As the National Council of Churches has said in a statement on gun violence, “We believe it is idolatry to trust in guns to make us secure,” because it is only through reliance on God and following Jesus Christ’s example of nonviolent, sacrificial, caring engagement with the world that we will truly be secure.

Statement of Intent and Priorities

While inspired to action by the mass murder of schoolchildren and educators on December 14, 2012, in Newtown, Connecticut, #ItIsEnough members are concerned about all gun violence, including suicide, homicide, accidental shootings, and gun-related injuries, believing that the God of peace and healing calls us to protect all human lives from the threat of violent death and injury.

#ItIsEnough members support stronger gun laws that hold promise for limiting the risk of violent injury and death via suicide, accident, and homicide, including

  • universal background checks for gun purchases;
  • licensing, registration, and waiting periods to allow comprehensive background checks and cooling-off periods, for all guns sold;
  • banning of semiautomatic assault weapons and high-capacity ammunition magazines;
  • technology to allow law enforcement agencies to trace guns used in crimes; and
  • education around gun safety, responsible gun ownership, and the public health crisis of gun-related deaths and injuries.

Aware that gun violence and stronger gun laws have not been priorities on our national agenda for a number of years, #ItIsEnough encourages Christians to raise these issues via social media monthly, on the 14th day of each month. We aim to ensure that our leaders and citizens do not forget the victims of the Sandy Hook Elementary School shooting and the thousands of other victims of gun violence each year, and continue to work toward stronger gun laws to lessen this toll of injury and death.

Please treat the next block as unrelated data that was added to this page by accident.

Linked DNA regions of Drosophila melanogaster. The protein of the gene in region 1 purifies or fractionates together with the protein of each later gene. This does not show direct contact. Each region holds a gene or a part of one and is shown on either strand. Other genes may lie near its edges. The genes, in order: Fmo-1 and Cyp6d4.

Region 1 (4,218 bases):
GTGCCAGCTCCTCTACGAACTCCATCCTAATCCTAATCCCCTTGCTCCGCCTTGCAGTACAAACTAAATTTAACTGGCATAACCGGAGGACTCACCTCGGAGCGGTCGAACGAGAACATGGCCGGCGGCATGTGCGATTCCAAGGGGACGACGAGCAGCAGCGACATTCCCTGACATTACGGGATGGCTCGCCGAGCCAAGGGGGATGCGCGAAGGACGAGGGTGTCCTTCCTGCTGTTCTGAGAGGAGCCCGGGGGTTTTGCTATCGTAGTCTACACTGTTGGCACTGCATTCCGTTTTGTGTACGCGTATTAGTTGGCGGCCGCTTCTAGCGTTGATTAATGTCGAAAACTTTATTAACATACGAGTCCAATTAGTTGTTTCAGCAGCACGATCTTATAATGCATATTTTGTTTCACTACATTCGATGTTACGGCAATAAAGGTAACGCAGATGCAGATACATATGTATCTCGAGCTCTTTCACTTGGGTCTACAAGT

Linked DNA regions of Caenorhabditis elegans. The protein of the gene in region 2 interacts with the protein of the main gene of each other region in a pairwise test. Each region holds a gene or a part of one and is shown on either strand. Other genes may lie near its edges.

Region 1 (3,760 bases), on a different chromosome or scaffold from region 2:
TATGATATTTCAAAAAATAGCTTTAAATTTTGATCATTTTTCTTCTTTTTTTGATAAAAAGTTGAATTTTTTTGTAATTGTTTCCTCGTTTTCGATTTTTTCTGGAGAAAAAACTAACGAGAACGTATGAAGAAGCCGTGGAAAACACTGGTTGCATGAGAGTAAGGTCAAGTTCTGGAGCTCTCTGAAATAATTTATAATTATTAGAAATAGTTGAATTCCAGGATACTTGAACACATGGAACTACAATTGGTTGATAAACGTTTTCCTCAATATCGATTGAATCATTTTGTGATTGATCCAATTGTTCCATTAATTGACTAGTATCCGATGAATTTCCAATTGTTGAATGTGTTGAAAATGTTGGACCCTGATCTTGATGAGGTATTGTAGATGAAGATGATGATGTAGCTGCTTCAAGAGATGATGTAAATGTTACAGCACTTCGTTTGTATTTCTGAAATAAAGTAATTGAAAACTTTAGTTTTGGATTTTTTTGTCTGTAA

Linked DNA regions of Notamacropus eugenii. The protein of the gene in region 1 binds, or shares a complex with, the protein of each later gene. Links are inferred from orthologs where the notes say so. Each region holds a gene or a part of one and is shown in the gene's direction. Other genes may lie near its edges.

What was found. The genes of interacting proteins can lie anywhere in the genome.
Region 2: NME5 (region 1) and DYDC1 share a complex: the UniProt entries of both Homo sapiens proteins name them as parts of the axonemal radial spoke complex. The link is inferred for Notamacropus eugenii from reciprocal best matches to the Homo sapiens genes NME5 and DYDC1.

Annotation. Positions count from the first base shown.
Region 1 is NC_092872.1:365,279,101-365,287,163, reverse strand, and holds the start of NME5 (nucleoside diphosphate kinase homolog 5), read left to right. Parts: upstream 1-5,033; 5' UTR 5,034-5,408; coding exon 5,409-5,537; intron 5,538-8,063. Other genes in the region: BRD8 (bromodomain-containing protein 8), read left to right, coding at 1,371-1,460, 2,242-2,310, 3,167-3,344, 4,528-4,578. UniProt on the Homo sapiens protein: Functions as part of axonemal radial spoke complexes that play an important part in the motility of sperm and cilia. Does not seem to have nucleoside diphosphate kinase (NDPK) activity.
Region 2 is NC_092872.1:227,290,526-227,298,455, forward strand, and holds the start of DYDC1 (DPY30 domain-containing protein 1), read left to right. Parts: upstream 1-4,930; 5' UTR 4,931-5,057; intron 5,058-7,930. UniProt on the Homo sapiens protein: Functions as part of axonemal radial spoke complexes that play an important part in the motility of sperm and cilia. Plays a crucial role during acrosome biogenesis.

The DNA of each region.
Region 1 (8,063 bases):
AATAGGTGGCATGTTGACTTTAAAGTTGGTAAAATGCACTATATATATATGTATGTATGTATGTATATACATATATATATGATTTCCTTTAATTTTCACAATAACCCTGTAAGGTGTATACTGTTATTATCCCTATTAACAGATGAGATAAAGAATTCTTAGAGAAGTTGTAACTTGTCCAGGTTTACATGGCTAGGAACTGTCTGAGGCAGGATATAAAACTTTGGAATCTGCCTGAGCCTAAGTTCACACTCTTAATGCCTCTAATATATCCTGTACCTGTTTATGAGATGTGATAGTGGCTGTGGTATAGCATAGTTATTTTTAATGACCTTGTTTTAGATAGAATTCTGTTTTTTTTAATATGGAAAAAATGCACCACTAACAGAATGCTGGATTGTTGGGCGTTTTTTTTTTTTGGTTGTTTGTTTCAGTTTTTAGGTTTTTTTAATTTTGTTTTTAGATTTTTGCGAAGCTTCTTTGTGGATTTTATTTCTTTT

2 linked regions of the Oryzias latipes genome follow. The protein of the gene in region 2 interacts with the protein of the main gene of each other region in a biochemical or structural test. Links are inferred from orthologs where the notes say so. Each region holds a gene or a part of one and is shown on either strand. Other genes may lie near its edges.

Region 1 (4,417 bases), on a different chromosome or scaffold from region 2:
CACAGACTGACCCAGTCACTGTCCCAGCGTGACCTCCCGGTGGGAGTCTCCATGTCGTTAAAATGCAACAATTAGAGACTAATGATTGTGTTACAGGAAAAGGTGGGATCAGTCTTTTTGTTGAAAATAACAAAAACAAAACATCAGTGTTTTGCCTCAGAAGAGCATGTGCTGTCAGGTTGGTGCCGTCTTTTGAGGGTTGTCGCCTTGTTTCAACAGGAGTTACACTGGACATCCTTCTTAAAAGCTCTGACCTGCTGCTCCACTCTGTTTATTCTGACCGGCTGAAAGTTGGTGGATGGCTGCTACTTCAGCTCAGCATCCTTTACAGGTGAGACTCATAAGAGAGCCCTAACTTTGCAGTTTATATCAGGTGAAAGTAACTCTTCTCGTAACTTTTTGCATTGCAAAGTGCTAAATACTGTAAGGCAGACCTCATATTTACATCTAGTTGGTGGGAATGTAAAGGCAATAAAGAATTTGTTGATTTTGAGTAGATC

For More Information

#ItIsEnough was organized Christian writers/bloggers Ellen Painter Dollar and Katherine Willis Pershey. This document and other resources for Christians interested in learning more about gun violence and gun legislation are available on the #ItIsEnough Facebook page.

The list below includes organizations and articles where you can get more information about gun violence and advocacy for stronger gun laws. Many of the articles listed have informed and inspired the founding of #ItIsEnough.

#ItIsEnough was formally announced via the ItIsEnough Press Release distributed on February 7, 2013.


Coalition to Stop Gun Violence
Brady Campaign to Prevent Gun Violence
Mayors Against Illegal Guns
One Million Moms for Gun Control
Children’s Defense Fund
Occupy the NRA
Americans for Responsible Solutions

Our Moloch by Garry Wills (New York Review of Books)

The Need for Action on Gun Violenceon the Patheos.com Faithful Democrats blog (includes dozens of links to statistics and articles)

The Answer is Not More Guns by Alex Seitz-Wald (Salon)

The Hitler Gun Control Lie by Alex Seitz-Wald (Salon)

The NRA’s Dangerous Theology by Jim Wallis (Sojourners)

Your Brain in a Shootout by Amanda Ripley (TIME)

What Would Jesus Say to the NRA? by Shane Claiborne (Huffington Post)

Searching for Hard Data on Guns and Violence by Matthew Herper (Forbes)

Twelve Facts About Guns and Mass Shootings in the United States by Ezra Klein (Washington Post) – The author’s correction to widely cited facts about gun ownership and regulation in Switzerland and Israel is especially worth noting.

More Guns, More Mass Shootings — Coincidence? by Mark Follman (Mother Jones)